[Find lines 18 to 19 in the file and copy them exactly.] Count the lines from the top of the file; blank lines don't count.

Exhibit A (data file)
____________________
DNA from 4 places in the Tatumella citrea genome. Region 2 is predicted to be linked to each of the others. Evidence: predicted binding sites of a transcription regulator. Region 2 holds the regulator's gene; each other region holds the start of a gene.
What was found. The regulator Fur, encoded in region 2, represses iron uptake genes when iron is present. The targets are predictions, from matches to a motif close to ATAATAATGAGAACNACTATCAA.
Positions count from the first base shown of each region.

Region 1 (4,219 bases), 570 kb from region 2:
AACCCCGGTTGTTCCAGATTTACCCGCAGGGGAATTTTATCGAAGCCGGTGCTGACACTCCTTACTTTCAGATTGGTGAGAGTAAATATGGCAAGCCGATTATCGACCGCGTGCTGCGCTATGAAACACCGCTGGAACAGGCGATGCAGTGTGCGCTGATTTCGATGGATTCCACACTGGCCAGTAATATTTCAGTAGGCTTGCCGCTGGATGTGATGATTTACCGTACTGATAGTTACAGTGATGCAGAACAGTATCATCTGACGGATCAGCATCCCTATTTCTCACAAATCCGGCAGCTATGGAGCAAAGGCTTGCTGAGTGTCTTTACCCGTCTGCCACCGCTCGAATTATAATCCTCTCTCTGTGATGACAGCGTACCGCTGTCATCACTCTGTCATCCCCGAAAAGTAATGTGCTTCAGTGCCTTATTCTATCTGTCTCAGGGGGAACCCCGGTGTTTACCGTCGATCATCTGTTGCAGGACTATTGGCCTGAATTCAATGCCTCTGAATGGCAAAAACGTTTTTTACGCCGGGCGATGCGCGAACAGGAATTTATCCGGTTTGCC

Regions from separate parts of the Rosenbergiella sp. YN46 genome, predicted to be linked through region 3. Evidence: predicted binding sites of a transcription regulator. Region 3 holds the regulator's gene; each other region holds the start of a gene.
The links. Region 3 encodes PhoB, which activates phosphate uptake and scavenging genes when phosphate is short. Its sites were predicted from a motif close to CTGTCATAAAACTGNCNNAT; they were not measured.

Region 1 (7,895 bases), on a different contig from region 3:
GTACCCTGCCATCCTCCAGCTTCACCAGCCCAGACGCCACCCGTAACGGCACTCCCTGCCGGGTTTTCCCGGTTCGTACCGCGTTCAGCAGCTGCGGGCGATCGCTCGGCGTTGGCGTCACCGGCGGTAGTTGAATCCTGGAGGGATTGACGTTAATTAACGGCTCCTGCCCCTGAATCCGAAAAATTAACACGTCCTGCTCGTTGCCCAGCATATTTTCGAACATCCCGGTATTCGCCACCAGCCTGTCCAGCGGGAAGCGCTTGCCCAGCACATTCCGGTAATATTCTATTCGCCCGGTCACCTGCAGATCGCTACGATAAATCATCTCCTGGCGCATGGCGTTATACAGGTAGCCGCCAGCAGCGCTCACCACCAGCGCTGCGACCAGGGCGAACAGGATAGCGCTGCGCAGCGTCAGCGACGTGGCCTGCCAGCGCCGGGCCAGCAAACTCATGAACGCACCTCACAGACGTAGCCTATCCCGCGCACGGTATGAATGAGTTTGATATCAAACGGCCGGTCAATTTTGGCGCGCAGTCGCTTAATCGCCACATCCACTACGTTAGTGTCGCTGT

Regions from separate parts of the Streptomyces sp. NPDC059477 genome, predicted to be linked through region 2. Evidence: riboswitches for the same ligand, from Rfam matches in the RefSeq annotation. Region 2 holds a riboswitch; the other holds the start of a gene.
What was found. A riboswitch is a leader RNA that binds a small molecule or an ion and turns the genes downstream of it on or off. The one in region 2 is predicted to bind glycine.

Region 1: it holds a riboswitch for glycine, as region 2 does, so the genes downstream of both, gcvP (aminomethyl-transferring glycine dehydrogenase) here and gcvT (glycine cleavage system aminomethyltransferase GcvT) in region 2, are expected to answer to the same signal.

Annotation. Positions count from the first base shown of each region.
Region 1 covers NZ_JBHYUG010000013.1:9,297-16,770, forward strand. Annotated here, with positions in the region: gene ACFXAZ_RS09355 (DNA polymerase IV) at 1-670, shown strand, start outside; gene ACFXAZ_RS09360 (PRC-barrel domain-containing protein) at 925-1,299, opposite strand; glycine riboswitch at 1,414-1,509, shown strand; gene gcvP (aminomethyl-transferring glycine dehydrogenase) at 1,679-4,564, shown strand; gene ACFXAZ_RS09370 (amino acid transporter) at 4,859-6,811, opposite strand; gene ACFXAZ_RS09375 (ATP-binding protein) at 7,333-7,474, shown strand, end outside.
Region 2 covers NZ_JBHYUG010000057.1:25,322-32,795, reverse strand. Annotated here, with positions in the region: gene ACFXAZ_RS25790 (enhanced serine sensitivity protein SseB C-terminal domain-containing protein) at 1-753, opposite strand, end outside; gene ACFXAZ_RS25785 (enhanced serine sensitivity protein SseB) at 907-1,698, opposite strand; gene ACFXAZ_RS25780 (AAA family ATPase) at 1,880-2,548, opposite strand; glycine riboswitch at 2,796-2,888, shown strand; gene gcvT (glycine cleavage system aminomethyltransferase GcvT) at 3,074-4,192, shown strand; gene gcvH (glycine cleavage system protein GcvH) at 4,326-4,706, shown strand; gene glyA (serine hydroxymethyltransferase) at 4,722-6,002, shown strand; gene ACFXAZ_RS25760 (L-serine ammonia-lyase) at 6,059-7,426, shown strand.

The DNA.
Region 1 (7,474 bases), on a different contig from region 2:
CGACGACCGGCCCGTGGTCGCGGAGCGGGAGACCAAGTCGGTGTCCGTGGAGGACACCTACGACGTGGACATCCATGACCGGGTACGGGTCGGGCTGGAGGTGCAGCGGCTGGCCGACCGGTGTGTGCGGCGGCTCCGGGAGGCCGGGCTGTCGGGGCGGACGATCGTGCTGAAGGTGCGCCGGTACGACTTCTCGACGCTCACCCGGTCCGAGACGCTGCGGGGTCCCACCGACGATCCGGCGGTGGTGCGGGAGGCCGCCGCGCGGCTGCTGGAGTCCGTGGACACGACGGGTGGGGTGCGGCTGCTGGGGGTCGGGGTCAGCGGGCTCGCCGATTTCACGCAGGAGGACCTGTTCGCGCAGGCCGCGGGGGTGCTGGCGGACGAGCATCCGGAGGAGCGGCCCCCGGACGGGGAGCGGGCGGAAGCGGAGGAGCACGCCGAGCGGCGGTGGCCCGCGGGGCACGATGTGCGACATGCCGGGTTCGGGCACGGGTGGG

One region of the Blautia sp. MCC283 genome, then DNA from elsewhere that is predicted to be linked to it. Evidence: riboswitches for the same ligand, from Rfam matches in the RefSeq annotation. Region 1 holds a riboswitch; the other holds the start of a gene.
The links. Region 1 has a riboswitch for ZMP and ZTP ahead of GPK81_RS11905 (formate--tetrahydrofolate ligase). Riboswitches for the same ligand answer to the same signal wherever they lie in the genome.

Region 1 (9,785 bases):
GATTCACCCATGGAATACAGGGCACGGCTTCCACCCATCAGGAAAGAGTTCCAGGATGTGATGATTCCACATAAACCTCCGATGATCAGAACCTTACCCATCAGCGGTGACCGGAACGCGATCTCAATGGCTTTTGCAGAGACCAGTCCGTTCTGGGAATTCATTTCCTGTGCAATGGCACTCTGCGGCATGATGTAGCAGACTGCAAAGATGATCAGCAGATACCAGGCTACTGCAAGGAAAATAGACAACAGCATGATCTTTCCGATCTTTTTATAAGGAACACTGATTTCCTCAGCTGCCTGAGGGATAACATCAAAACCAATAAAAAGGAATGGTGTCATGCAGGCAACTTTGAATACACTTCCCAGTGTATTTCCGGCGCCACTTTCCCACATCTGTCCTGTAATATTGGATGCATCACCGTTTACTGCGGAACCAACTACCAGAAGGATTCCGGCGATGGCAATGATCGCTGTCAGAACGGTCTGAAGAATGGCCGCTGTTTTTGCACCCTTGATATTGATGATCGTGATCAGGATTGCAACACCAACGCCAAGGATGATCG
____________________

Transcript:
CGACGACCGGCCCGTGGTCGCGGAGCGGGAGACCAAGTCGGTGTCCGTGGAGGACACCTACGACGTGGACATCCATGACCGGGTACGGGTCGGGCTGGAGGTGCAGCGGCTGGCCGACCGGTGTGTGCGGCGGCTCCGGGAGGCCGGGCTGTCGGGGCGGACGATCGTGCTGAAGGTGCGCCGGTACGACTTCTCGACGCTCACCCGGTCCGAGACGCTGCGGGGTCCCACCGACGATCCGGCGGTGGTGCGGGAGGCCGCCGCGCGGCTGCTGGAGTCCGTGGACACGACGGGTGGGGTGCGGCTGCTGGGGGTCGGGGTCAGCGGGCTCGCCGATTTCACGCAGGAGGACCTGTTCGCGCAGGCCGCGGGGGTGCTGGCGGACGAGCATCCGGAGGAGCGGCCCCCGGACGGGGAGCGGGCGGAAGCGGAGGAGCACGCCGAGCGGCGGTGGCCCGCGGGGCACGATGTGCGACATGCCGGGTTCGGGCACGGGTGGG

One region of the Blautia sp. MCC283 genome, then DNA from elsewhere that is predicted to be linked to it. Evidence: riboswitches for the same ligand, from Rfam matches in the RefSeq annotation. Region 1 holds a riboswitch; the other holds the start of a gene.